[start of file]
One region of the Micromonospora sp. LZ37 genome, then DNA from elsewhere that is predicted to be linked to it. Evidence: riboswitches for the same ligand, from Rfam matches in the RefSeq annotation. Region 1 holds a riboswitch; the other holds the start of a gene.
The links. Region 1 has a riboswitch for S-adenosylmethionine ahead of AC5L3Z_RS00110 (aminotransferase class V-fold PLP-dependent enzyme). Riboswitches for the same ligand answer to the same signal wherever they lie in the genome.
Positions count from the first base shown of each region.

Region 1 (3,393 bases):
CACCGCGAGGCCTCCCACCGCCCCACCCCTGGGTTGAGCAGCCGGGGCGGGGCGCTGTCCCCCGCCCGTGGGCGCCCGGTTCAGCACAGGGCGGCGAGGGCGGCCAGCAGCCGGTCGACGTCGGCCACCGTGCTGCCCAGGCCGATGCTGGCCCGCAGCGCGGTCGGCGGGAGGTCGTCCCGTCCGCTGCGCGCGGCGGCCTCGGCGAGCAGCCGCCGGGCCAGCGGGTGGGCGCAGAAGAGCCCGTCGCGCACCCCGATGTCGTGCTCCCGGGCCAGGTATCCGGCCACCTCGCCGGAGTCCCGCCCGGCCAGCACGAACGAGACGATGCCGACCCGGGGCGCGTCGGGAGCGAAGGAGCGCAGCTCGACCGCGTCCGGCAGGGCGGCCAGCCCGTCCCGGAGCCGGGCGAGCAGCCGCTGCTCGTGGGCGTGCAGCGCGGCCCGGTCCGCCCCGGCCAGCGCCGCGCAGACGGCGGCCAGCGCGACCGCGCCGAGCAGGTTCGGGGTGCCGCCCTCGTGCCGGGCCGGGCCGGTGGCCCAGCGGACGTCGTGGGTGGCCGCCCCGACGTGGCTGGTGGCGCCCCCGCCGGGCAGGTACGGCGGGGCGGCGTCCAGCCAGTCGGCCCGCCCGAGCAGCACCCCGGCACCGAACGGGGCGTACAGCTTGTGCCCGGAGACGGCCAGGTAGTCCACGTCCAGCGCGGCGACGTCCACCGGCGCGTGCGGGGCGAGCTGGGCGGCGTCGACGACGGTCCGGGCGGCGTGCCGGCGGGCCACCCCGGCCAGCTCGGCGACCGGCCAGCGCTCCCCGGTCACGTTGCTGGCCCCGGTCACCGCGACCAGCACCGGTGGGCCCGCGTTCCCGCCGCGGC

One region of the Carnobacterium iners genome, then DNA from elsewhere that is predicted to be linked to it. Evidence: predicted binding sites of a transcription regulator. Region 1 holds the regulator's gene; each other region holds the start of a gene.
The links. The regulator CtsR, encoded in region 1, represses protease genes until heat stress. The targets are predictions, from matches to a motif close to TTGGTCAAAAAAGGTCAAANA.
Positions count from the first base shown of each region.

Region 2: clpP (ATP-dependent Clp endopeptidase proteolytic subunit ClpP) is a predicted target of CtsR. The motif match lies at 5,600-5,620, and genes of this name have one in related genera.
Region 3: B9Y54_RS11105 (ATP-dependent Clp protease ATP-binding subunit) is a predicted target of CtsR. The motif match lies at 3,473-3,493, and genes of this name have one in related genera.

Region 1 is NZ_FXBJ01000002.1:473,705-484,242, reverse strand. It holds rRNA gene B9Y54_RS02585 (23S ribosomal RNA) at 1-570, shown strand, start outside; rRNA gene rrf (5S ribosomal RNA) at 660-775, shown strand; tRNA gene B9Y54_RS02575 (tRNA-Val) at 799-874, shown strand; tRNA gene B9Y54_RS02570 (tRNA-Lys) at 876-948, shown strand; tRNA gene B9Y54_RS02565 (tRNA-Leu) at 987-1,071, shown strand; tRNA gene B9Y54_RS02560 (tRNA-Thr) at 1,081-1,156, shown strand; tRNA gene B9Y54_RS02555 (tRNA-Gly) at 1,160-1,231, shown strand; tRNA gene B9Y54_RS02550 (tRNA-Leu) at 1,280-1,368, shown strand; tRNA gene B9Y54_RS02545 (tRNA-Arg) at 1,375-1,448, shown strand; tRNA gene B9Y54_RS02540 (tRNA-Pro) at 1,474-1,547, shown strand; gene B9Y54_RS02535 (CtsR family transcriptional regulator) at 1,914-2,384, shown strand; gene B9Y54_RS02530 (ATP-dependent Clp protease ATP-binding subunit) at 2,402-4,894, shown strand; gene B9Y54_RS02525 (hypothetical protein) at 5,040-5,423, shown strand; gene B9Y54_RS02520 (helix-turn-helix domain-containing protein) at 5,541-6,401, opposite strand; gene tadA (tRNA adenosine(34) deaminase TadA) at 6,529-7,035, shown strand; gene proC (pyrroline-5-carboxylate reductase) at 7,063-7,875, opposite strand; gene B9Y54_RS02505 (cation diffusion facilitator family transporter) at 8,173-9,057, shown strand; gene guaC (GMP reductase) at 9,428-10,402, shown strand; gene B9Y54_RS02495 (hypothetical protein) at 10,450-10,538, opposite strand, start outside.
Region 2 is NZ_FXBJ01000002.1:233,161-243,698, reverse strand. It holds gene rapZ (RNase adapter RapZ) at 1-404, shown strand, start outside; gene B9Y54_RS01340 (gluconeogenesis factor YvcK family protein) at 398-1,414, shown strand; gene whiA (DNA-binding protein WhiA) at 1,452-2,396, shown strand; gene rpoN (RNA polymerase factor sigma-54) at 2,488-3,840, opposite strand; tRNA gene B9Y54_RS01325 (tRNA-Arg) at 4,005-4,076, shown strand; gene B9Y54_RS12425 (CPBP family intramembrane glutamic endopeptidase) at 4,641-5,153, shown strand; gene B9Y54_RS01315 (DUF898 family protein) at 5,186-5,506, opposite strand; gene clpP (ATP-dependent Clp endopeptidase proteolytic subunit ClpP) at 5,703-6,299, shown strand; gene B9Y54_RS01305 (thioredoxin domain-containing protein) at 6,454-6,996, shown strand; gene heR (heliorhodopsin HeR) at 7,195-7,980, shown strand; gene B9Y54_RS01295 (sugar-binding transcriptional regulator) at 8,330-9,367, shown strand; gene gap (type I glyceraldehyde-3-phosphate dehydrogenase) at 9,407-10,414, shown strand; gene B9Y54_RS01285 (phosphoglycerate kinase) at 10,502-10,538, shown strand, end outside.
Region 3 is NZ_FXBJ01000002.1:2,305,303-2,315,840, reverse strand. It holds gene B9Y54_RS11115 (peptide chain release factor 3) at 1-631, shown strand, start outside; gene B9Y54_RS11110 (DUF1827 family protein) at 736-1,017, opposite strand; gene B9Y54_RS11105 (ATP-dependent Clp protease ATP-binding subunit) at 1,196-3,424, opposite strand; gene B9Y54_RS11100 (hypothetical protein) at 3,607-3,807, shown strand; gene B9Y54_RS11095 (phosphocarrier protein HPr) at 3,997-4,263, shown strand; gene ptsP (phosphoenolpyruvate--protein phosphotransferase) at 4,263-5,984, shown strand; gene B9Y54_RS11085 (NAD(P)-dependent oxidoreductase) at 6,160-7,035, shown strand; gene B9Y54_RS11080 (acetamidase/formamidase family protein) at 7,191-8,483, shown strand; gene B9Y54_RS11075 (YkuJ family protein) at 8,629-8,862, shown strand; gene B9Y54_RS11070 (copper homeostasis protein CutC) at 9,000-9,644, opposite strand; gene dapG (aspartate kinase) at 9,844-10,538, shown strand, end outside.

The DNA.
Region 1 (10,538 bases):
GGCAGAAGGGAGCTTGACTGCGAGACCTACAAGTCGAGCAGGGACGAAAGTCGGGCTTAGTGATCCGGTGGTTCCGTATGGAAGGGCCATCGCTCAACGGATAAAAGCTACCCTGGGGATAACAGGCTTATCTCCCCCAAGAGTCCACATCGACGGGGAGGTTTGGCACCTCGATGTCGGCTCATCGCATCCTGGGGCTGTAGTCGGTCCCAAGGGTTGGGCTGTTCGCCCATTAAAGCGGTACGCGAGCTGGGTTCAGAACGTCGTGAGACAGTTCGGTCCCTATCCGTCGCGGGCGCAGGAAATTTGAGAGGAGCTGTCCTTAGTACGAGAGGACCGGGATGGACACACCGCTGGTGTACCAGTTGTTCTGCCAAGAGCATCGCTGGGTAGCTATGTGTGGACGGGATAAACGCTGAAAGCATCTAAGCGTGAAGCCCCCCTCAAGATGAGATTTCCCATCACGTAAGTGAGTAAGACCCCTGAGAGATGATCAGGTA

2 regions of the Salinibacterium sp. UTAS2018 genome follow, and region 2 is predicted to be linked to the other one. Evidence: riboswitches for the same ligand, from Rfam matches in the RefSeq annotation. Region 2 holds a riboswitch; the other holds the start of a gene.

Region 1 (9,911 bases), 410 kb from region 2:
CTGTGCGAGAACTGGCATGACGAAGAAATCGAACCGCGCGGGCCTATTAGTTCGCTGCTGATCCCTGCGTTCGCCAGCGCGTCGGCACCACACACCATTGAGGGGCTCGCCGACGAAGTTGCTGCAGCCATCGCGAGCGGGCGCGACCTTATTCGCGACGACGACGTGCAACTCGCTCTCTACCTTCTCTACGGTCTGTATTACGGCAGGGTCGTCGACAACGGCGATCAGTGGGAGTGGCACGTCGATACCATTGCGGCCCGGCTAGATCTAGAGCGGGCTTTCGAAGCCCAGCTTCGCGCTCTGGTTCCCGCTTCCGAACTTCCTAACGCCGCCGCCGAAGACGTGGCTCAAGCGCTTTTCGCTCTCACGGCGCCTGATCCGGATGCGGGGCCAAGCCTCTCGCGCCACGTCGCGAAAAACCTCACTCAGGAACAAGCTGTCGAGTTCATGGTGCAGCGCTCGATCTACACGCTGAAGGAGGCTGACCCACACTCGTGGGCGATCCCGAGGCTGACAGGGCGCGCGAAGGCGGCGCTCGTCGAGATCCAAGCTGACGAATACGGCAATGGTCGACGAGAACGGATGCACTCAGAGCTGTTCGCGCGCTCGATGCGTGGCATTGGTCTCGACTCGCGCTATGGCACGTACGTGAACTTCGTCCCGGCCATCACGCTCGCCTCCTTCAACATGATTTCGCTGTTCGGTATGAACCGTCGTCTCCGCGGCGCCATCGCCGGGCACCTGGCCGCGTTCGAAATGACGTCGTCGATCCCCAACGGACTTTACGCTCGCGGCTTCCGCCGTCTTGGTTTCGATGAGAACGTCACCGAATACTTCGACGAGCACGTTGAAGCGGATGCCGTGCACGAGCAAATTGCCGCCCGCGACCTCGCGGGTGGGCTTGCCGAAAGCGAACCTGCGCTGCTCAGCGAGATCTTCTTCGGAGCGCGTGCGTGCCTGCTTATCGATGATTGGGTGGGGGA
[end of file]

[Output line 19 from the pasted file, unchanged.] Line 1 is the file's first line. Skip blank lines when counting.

CTGTGCGAGAACTGGCATGACGAAGAAATCGAACCGCGCGGGCCTATTAGTTCGCTGCTGATCCCTGCGTTCGCCAGCGCGTCGGCACCACACACCATTGAGGGGCTCGCCGACGAAGTTGCTGCAGCCATCGCGAGCGGGCGCGACCTTATTCGCGACGACGACGTGCAACTCGCTCTCTACCTTCTCTACGGTCTGTATTACGGCAGGGTCGTCGACAACGGCGATCAGTGGGAGTGGCACGTCGATACCATTGCGGCCCGGCTAGATCTAGAGCGGGCTTTCGAAGCCCAGCTTCGCGCTCTGGTTCCCGCTTCCGAACTTCCTAACGCCGCCGCCGAAGACGTGGCTCAAGCGCTTTTCGCTCTCACGGCGCCTGATCCGGATGCGGGGCCAAGCCTCTCGCGCCACGTCGCGAAAAACCTCACTCAGGAACAAGCTGTCGAGTTCATGGTGCAGCGCTCGATCTACACGCTGAAGGAGGCTGACCCACACTCGTGGGCGATCCCGAGGCTGACAGGGCGCGCGAAGGCGGCGCTCGTCGAGATCCAAGCTGACGAATACGGCAATGGTCGACGAGAACGGATGCACTCAGAGCTGTTCGCGCGCTCGATGCGTGGCATTGGTCTCGACTCGCGCTATGGCACGTACGTGAACTTCGTCCCGGCCATCACGCTCGCCTCCTTCAACATGATTTCGCTGTTCGGTATGAACCGTCGTCTCCGCGGCGCCATCGCCGGGCACCTGGCCGCGTTCGAAATGACGTCGTCGATCCCCAACGGACTTTACGCTCGCGGCTTCCGCCGTCTTGGTTTCGATGAGAACGTCACCGAATACTTCGACGAGCACGTTGAAGCGGATGCCGTGCACGAGCAAATTGCCGCCCGCGACCTCGCGGGTGGGCTTGCCGAAAGCGAACCTGCGCTGCTCAGCGAGATCTTCTTCGGAGCGCGTGCGTGCCTGCTTATCGATGATTGGGTGGGGGA